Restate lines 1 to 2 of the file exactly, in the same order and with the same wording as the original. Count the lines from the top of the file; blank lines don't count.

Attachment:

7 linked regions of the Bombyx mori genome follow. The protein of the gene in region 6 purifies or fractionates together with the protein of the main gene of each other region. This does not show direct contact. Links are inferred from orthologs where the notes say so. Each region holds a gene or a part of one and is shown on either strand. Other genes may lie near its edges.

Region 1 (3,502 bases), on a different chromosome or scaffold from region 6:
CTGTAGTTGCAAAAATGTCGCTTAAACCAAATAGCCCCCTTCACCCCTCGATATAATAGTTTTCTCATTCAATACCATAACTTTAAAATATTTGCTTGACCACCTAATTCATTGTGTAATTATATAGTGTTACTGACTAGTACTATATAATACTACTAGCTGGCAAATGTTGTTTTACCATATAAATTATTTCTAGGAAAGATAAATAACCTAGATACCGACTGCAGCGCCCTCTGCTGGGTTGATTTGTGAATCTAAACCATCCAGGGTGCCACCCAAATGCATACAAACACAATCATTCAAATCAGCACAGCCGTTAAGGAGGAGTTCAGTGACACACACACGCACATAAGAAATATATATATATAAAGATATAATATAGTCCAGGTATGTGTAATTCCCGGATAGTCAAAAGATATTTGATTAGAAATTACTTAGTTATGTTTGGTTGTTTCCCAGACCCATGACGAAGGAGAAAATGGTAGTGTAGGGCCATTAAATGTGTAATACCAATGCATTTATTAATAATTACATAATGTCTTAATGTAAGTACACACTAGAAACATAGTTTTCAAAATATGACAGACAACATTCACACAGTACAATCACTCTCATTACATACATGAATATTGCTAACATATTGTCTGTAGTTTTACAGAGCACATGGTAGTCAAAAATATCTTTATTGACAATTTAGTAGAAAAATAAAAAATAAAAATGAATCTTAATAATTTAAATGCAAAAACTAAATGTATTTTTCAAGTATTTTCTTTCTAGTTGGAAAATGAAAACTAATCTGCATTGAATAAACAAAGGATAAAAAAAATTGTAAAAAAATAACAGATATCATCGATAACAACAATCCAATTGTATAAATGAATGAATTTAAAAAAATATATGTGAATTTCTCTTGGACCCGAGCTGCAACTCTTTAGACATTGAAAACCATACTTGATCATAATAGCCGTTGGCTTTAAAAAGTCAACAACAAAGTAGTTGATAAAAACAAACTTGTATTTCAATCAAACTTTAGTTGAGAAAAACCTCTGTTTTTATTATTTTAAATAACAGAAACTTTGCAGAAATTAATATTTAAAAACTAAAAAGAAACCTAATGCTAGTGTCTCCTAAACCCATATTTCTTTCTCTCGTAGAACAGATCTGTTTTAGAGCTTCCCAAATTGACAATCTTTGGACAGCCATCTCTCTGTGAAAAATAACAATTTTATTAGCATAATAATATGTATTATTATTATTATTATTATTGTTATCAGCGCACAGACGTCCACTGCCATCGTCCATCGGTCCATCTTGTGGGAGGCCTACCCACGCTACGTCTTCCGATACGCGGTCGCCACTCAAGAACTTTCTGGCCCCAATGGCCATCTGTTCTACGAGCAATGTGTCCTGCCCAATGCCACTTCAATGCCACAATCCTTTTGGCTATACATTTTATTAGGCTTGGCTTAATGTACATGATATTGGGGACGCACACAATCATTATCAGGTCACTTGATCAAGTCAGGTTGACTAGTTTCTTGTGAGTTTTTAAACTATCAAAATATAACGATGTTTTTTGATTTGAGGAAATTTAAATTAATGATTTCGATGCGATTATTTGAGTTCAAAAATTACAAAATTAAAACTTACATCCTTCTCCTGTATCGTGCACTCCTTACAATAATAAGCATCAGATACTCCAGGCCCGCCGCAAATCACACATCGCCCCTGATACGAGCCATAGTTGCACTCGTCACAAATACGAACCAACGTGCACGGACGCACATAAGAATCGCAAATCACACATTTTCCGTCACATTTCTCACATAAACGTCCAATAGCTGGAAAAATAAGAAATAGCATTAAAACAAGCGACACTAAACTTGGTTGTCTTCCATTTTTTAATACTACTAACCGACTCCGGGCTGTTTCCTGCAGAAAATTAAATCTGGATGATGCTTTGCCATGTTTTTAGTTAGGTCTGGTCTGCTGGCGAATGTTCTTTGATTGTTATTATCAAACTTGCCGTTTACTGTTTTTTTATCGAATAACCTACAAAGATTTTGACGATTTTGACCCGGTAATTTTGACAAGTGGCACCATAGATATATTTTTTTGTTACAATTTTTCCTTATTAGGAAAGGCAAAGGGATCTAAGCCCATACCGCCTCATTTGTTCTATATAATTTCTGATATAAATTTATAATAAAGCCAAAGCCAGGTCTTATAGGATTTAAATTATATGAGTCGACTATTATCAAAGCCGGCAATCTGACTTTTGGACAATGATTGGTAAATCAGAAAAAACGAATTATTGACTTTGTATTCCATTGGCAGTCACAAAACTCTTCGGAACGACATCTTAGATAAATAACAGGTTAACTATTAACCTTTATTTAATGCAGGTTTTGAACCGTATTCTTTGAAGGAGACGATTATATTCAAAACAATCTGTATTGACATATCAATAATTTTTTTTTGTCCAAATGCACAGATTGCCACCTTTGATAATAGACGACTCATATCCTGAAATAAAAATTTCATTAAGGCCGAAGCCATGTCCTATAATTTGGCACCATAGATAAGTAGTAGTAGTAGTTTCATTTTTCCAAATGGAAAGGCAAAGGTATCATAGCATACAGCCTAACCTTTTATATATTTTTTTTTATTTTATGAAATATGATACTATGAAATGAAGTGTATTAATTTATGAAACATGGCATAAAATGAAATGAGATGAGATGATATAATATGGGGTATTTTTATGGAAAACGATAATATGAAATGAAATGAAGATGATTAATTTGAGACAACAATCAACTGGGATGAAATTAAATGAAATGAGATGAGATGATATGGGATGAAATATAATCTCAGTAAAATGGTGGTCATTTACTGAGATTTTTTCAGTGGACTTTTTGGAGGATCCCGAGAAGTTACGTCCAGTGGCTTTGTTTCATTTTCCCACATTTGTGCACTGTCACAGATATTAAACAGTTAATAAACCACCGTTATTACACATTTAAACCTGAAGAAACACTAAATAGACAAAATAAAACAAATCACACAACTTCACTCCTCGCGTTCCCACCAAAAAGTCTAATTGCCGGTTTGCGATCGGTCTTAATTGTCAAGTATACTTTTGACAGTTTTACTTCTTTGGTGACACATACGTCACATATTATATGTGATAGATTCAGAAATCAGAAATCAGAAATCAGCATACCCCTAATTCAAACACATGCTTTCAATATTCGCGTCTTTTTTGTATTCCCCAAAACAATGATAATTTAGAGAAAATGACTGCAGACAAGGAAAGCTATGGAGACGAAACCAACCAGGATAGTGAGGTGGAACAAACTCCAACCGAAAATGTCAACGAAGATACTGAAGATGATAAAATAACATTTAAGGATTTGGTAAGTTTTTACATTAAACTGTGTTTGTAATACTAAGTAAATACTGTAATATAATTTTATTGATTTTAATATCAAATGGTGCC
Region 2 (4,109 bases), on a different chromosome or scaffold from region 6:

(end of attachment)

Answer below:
7 linked regions of the Bombyx mori genome follow. The protein of the gene in region 6 purifies or fractionates together with the protein of the main gene of each other region. This does not show direct contact. Links are inferred from orthologs where the notes say so. Each region holds a gene or a part of one and is shown on either strand. Other genes may lie near its edges.

Region 1 (3,502 bases), on a different chromosome or scaffold from region 6: